To video or not to video? This is no longer the question.
We all know that video is not the cheapest or fastest medium to produce. Writing this blog post will take a lot less time than planning, shooting and editing a video. The only cost included is my time.
We also all know that video is the most effective, “sticky” content out there. Video can increase email open rates, drive customers to conversion and attract new supporters to your cause. We also know that the cost of doing certain kinds of video continues to drop, as many younger companies and producers learn how to develop rich content through inexpensive methods.
The question isn’t to video or not to video, but rather, when should I invest in high production value and when should I do it on the cheap?
Regardless of how much you invest, we urge you not to put all your hopes into one video— results should be seen in the aggregate. Consistency is important and the truth is that you should be producing high and low production value content throughout the year.
There are many considerations to take into account, but we will look at the three of the most important: capacity, goal and audience.
Capacity: Do you have the resources it takes?
If you want to produce great video for your organization, you need expertise. Quality video takes time, and you need to be sure you really have the buy in from your colleagues and leadership to invest and build capacity.
Even with a low budget, an investment in great resources can help you achieve your goals. One example is the hilarious viral video for Dollar Shave Club. It cost only $4,500 to make, but the script was written and edited by two former improv comedians who ensured that each scene packed a punch to your funny bone while speaking to the company’s mission. Dollar Shave Club received 12,000 orders 48 hours after the video launched, and has received millions of dollars in funding from investors.
Will your organization make a viral video? Statistically speaking, it’s unlikely. But if you’re authentic, concise and willing to work to improve your video production skills, you’ve got a better shot than most.
Goal: Do you know what success looks like?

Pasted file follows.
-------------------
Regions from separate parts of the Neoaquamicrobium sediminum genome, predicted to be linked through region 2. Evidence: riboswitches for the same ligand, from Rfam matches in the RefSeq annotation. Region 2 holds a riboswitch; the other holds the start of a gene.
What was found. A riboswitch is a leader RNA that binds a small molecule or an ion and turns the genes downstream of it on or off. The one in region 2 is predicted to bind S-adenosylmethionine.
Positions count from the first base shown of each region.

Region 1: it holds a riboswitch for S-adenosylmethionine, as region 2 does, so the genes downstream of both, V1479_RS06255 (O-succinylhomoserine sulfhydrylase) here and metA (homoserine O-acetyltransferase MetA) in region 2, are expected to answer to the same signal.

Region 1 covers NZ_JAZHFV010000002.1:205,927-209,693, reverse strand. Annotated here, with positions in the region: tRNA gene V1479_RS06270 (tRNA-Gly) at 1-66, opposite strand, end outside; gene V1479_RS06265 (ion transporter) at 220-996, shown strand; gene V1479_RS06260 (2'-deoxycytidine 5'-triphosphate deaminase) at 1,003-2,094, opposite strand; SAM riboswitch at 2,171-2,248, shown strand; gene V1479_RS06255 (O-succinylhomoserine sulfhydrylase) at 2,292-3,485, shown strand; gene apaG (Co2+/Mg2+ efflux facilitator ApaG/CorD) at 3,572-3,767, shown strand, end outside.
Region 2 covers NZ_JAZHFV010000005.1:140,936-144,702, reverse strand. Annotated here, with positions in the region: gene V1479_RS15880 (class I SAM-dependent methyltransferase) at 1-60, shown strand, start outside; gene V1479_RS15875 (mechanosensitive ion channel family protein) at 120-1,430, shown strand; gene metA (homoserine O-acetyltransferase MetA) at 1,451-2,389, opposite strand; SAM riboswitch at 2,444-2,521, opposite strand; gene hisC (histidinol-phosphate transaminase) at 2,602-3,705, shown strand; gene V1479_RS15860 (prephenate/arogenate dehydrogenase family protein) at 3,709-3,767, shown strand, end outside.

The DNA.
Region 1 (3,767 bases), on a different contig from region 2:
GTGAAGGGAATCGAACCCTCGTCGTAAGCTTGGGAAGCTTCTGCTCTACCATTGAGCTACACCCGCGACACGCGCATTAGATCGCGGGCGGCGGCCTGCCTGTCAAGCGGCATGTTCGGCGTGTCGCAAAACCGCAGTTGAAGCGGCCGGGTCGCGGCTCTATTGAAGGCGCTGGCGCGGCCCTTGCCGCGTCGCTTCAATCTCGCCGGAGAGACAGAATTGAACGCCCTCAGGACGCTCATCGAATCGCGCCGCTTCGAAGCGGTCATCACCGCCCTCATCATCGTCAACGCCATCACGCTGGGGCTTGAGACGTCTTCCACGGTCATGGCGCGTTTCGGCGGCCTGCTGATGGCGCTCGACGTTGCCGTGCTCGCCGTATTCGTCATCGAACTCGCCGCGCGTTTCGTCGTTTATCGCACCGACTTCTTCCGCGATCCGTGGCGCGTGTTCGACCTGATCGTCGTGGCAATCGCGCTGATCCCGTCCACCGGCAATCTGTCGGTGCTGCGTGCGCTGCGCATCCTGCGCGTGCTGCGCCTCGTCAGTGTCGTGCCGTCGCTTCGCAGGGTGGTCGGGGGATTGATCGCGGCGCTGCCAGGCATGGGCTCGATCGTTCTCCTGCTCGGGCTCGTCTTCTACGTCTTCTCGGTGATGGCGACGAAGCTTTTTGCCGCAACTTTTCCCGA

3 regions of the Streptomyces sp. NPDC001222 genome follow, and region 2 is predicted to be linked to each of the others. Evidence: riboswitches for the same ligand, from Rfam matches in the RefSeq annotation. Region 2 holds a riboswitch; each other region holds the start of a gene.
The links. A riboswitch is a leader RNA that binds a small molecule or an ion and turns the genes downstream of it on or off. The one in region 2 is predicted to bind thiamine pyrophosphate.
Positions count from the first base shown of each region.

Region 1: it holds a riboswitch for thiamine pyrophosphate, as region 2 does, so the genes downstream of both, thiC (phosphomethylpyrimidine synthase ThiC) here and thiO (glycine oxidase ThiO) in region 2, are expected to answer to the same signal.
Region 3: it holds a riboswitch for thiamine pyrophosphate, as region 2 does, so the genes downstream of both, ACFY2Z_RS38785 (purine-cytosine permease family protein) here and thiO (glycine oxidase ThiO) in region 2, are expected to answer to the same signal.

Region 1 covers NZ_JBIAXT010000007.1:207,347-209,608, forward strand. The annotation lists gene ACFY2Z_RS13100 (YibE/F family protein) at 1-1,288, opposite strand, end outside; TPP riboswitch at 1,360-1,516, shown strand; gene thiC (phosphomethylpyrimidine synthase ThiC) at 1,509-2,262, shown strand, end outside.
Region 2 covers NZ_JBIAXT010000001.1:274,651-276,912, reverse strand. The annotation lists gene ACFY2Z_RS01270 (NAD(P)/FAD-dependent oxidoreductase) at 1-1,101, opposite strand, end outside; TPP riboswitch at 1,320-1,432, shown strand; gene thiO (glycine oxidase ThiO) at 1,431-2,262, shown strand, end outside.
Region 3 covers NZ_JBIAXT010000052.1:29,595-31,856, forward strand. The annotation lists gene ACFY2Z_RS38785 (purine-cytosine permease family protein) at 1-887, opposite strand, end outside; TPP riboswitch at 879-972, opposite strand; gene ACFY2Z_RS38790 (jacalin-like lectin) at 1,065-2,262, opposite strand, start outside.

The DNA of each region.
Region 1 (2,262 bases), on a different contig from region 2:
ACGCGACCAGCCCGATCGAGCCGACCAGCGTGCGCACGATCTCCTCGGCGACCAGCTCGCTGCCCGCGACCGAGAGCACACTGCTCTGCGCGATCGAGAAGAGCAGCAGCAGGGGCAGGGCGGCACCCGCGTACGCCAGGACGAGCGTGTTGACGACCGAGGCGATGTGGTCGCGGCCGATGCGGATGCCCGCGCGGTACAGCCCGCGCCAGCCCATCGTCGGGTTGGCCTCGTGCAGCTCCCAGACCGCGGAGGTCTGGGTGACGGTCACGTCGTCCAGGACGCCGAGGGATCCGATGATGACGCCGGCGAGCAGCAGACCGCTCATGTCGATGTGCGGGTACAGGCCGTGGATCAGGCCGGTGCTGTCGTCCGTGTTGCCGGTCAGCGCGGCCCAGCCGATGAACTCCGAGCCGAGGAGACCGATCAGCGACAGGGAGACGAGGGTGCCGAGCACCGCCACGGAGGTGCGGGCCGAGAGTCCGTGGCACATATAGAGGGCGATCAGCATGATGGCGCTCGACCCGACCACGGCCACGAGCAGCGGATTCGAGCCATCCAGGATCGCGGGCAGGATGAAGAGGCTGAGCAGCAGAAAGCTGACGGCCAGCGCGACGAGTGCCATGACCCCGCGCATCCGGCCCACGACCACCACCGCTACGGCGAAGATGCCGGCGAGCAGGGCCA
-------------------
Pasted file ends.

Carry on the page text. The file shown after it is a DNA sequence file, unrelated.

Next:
There are three things video does better than any other medium: 1) generate identification and emotional response, 2) transport the viewer, and 3) boil down complex information so that it’s easy to understand.
If you have a great character, story or script - something that you know will connect with your audience and make viewers laugh, cry or get really angry - use video to make that connection even stronger. Emotion is a compelling call to action.
If you can transport the viewer to somewhere they could not go on their own, be it a foreign country or behind the scenes of your organization, video is a fantastic way to take them there. By combining the sensory experiences of audio and visual, video can help people clearly identify with different places, times and people.
Finally, if you want to boil down complex data or other information, into a simple visual package, a well designed motion graphics clip will do the trick. Video is a powerful force for conveying a big idea.
If any of these objectives are aligned with your goals, it may be worth a substantial investment in video. Remember that high quality video it takes risk and leadership buy-in, and it requires your organization to focus more attention to your audience instead of internal politics.
Audience: Who are you trying to reach?
Think about who are you trying to reach before you start producing your video. Are you speaking to your choir, or trying to move beyond it?
If you are communicating with your existing stakeholders, lower production value might suffice. But the more sophisticated your supporters are, or the newer they are to your cause, the more likely it is that quality will pay dividends. The perception that your video has been professionally produced - with a great script, perfect audio and excellent visuals - carries weight with people who are just getting to know your organization.
Remember to think about how you’re planning to distribute your video as well. If you’re planning to use social media or paid ads, where your video is more likely to end up in front of people who have never heard of your organization before, you should consider investing in a professionally produced video. Online video can hit a broad audience, but viewers are often very engaged with high-quality content.
The most bang for your buck
Regardless of high or low production value and cost, there are a few rules every organization should follow after deciding to invest in video.
- Set your goals at the start and reflect on them throughout the process. Don’t forget to measure and see if you achieved success.
- Put audience first! Really think about who they are and what will connect. Think about what they are interested in more that what you are. The sweet spot is where your story and their story intersect.
- Remember that authenticity is KING and overproducing can diminish a “real” moment of emotion or understanding.
Creating impact with video is a journey - not a one-off project. Take the time to learn and grow your capacity and expertise as you experiment with high and low quality videos that support your organization’s mission. Regardless of how much you invest, always put your goals and your audience first. And remember to have a little fun while you’re at it. Happy trails!